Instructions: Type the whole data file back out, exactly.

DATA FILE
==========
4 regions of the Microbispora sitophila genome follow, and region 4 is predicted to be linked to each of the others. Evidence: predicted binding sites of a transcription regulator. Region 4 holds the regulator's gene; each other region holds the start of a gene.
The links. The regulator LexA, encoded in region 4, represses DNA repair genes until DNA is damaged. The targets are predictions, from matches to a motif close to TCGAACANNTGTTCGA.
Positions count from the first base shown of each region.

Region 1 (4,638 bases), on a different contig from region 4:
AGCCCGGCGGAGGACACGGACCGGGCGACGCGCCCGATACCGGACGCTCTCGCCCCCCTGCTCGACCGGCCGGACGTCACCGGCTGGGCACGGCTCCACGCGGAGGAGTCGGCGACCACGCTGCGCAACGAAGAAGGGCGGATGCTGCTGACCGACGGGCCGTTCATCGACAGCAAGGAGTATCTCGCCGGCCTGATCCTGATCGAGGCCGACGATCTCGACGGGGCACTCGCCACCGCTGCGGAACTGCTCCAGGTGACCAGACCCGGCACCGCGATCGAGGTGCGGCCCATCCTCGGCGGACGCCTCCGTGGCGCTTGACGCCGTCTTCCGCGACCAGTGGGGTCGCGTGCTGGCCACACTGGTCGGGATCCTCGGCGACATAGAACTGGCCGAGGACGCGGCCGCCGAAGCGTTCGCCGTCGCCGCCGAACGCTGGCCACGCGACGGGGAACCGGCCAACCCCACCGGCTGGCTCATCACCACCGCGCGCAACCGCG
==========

4 regions of the Microbispora sitophila genome follow, and region 4 is predicted to be linked to each of the others. Evidence: predicted binding sites of a transcription regulator. Region 4 holds the regulator's gene; each other region holds the start of a gene.
The links. The regulator LexA, encoded in region 4, represses DNA repair genes until DNA is damaged. The targets are predictions, from matches to a motif close to TCGAACANNTGTTCGA.
Positions count from the first base shown of each region.

Region 1 (4,638 bases), on a different contig from region 4:
AGCCCGGCGGAGGACACGGACCGGGCGACGCGCCCGATACCGGACGCTCTCGCCCCCCTGCTCGACCGGCCGGACGTCACCGGCTGGGCACGGCTCCACGCGGAGGAGTCGGCGACCACGCTGCGCAACGAAGAAGGGCGGATGCTGCTGACCGACGGGCCGTTCATCGACAGCAAGGAGTATCTCGCCGGCCTGATCCTGATCGAGGCCGACGATCTCGACGGGGCACTCGCCACCGCTGCGGAACTGCTCCAGGTGACCAGACCCGGCACCGCGATCGAGGTGCGGCCCATCCTCGGCGGACGCCTCCGTGGCGCTTGACGCCGTCTTCCGCGACCAGTGGGGTCGCGTGCTGGCCACACTGGTCGGGATCCTCGGCGACATAGAACTGGCCGAGGACGCGGCCGCCGAAGCGTTCGCCGTCGCCGCCGAACGCTGGCCACGCGACGGGGAACCGGCCAACCCCACCGGCTGGCTCATCACCACCGCGCGCAACCGCG